A scarce 1798 Massachusetts broadside transmitting a new law outlawing profanity and specifying procedures for prosecution and fines to be levied upon conviction.
Section I of the Act specifies progressively larger fines to be levied upon repeated instances of profanity, “one moiety of the several forfeitures, aforesaid, to be to the use of the poor of the town in which the offence shall have been committed, and the other moiety thereof to the use of the person or persons who shall make complaint thereof, or prosecute for the same.” The act further provides instructions for officers of the law prosecuting such offenses; for the distribution of the text of the Act to “the several towns, districts and plantations in this Commonwealth” and the reading thereof at the Annual Meeting of each; and for the distribution of same to “public teachers of religion” along with a recommendation that they read the Act to their congregations annually.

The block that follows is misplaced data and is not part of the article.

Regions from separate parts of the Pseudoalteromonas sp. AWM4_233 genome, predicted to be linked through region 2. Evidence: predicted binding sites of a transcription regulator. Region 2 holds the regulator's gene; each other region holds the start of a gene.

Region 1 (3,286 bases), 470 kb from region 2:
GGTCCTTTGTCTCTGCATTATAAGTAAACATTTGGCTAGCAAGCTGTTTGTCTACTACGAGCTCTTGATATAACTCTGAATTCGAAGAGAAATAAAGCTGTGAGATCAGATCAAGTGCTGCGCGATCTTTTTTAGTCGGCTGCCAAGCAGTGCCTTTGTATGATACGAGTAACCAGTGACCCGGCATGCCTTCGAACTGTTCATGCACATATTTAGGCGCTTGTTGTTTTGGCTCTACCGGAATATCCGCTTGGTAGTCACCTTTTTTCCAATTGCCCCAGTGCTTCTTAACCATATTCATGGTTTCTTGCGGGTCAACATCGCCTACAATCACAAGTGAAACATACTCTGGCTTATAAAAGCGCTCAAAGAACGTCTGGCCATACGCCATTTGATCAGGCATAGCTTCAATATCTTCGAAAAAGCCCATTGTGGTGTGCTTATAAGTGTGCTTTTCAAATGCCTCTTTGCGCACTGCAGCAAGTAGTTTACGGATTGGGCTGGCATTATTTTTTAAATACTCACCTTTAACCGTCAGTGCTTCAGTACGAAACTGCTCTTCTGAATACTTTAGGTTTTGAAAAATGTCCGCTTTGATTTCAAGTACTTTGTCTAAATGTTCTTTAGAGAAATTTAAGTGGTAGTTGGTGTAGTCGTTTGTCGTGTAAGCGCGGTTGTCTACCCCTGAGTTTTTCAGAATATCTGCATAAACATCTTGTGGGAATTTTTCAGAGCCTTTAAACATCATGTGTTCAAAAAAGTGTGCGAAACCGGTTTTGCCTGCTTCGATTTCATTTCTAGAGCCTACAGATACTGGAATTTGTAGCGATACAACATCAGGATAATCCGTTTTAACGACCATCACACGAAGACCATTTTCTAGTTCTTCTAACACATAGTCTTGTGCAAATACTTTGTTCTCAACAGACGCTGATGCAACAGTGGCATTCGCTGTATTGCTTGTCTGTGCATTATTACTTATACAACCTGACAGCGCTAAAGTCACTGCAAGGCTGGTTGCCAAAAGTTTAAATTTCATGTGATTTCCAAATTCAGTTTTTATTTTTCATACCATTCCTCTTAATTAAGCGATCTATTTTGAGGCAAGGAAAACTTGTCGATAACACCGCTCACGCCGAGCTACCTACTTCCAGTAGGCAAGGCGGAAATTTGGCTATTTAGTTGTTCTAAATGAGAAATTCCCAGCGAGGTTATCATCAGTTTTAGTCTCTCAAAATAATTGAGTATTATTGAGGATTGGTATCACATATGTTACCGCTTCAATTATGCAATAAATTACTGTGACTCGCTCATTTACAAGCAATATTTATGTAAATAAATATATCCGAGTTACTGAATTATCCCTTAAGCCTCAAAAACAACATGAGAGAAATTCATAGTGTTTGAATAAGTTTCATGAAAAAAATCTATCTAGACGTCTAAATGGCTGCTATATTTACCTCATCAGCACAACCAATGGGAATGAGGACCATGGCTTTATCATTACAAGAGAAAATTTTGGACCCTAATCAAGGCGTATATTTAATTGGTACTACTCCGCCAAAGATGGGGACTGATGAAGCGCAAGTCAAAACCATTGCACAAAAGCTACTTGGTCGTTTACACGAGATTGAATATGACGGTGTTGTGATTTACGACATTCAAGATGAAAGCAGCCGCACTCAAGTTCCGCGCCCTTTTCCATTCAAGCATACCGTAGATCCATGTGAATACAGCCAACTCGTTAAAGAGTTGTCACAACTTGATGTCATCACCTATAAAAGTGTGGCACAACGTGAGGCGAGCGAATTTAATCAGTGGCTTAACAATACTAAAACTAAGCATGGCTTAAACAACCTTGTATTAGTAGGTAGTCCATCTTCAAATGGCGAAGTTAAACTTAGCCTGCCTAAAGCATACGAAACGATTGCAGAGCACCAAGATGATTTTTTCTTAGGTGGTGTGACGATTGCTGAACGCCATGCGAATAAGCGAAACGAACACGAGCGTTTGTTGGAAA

Alas, nowhere does the Act provide a helpful list of the profanities subject to sanction, on the order of George Carlin’s “7 Words You Can’t Say on TV”, or even a definition of what constituted a profane utterance. That determination was left to local authorities, who were apparently relied on to, paraphrasing the words of Supreme Court Justice Potter Stewart, “know it when they heard it”.
Evans, American bibliography, 340689. English Short Title Catalogue, W16792 (Harvard-Houghton, John Carter Brown, Library of Congress, and Massachusetts Historical Society, as of Oct. 2020). OCLC 25126900 et al list holdings at Harvard-Houghton, Harvard-Law and Massachusetts State Library as of Oct. 2020. Another is held at the Southern Illinois University Special Collections Center. Not in Ford, Broadsides, ballads, &c. printed in Massachusetts.